Etymology
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pyo- 

word-forming element used from mid-19c. and meaning "pus," from Greek puon "pus" (see pus).

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petro- (2)
word-forming element used from mid-20c. to mean "of or having to do with petroleum products," from petroleum.
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branchio- 
word-forming element used in scientific compounds since mid-18c., meaning "of or pertaining to "gills," from Latinized form of Greek brankhia "gills," plural of brankhion "fin."
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pyelo- 

before vowels pyel-, medical word-forming element used from mid-19c. in forming medical terms, from Greek pyelos "oblong trough, bathing-tub," a word of uncertain etymology, taken in modern scientific use for "pelvis."

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exo- 

word-forming element in words of Greek origin meaning "outer, outside, outer part," used from mid-19c. in scientific words (such as exoskeleton), from Greek exō (adv.) "outside," related to ex (prep.) "out of" (see ex-).

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dermat- 

word-forming element meaning "of or pertaining to skin," from Greek dermat-, from derma "(flayed) skin, leather," from PIE root *der- "to split, flay, peel," with derivatives referring to skin and leather. The shortened form derm- was used from mid-19c. but is considered incorrect.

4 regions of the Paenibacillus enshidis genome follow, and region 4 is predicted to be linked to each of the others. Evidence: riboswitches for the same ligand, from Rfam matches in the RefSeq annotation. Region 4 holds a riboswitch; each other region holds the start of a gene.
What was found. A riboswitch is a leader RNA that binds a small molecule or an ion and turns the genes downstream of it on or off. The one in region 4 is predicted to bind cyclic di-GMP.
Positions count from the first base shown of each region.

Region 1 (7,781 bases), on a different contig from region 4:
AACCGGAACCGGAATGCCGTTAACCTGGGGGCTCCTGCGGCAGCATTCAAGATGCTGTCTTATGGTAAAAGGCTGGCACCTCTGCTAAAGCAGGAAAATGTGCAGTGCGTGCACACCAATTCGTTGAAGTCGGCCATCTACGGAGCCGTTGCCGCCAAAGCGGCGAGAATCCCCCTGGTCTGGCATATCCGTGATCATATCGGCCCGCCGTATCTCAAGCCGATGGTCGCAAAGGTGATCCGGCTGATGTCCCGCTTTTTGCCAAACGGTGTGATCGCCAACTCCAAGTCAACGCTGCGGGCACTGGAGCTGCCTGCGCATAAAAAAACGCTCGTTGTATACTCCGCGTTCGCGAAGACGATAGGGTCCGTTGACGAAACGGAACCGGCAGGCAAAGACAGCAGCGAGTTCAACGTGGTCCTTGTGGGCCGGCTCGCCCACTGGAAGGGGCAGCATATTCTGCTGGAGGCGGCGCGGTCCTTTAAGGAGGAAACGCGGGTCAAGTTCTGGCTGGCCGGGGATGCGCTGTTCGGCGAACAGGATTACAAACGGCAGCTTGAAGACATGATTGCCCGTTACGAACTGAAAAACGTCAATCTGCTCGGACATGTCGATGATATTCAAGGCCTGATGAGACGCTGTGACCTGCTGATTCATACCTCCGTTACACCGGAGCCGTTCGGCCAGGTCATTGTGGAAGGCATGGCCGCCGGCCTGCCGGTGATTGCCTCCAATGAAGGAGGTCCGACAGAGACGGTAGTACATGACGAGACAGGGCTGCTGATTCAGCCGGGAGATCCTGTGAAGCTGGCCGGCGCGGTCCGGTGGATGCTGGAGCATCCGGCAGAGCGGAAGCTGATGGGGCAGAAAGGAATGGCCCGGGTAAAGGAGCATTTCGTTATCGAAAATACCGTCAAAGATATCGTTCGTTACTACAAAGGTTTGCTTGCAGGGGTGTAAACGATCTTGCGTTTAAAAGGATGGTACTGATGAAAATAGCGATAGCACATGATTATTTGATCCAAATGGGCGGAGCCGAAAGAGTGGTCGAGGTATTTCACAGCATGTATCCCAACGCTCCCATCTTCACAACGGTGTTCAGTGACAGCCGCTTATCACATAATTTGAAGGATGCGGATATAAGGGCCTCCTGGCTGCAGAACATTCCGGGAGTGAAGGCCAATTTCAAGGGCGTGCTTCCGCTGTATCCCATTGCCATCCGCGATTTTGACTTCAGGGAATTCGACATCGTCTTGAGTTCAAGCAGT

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eo- 

word-forming element, used from mid-19c. (first in Eocene) in compound words formed by earth-scientists, and meaning "characterized by the earliest appearance of," from Greek ēōs "dawn, morning, daybreak," also the name of the goddess of the morning, from PIE root *aus- (1) "to shine," especially of the dawn. Piltdown Man, before exposed as a fraud, was known as Eoanthropus.

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ur- 
prefix meaning "original, earliest, primitive," from German ur- "out of, original," from Proto-Germanic *uz- "out," from PIE *ud- "up, out" (see out (adv.)) At first only in words borrowed from German (such as ursprache "hypothetical primitive language"); since mid-20c. a living prefix in English. Compare also Urschleim under protoplasm and Urquell under Pilsner.
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demi- 

word-forming element meaning "half, half-sized, partial," used in English from mid-14c., especially in technical terms from French, from Old French demi "half" (12c.), from Late Latin dimedius, from Latin dimidius "half, one-half," which contains the elements dis- "apart" (see dis-) + medius "in the middle, between; from the middle," as a noun "the middle;" from PIE root *medhyo- "middle." Formerly also demy-, and in early use often written as a separate word.

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retro- 

word-forming element of Latin origin meaning "backwards; behind," from Latin retro (prep.) "backward, back, behind," usually in reference to place or position, rarely of time, "formerly, in the past," probably originally the ablative form of *reteros, based on re- "back" (see re-).

L. retro stands to re- as intro, "in, within"; to in, "in," and as citro, "hither," stands to cis, "on this side." [Klein]

Common in combinations in post-classical Latin (the classical equivalent was post-). Active in English as a word-forming element from mid-20c.

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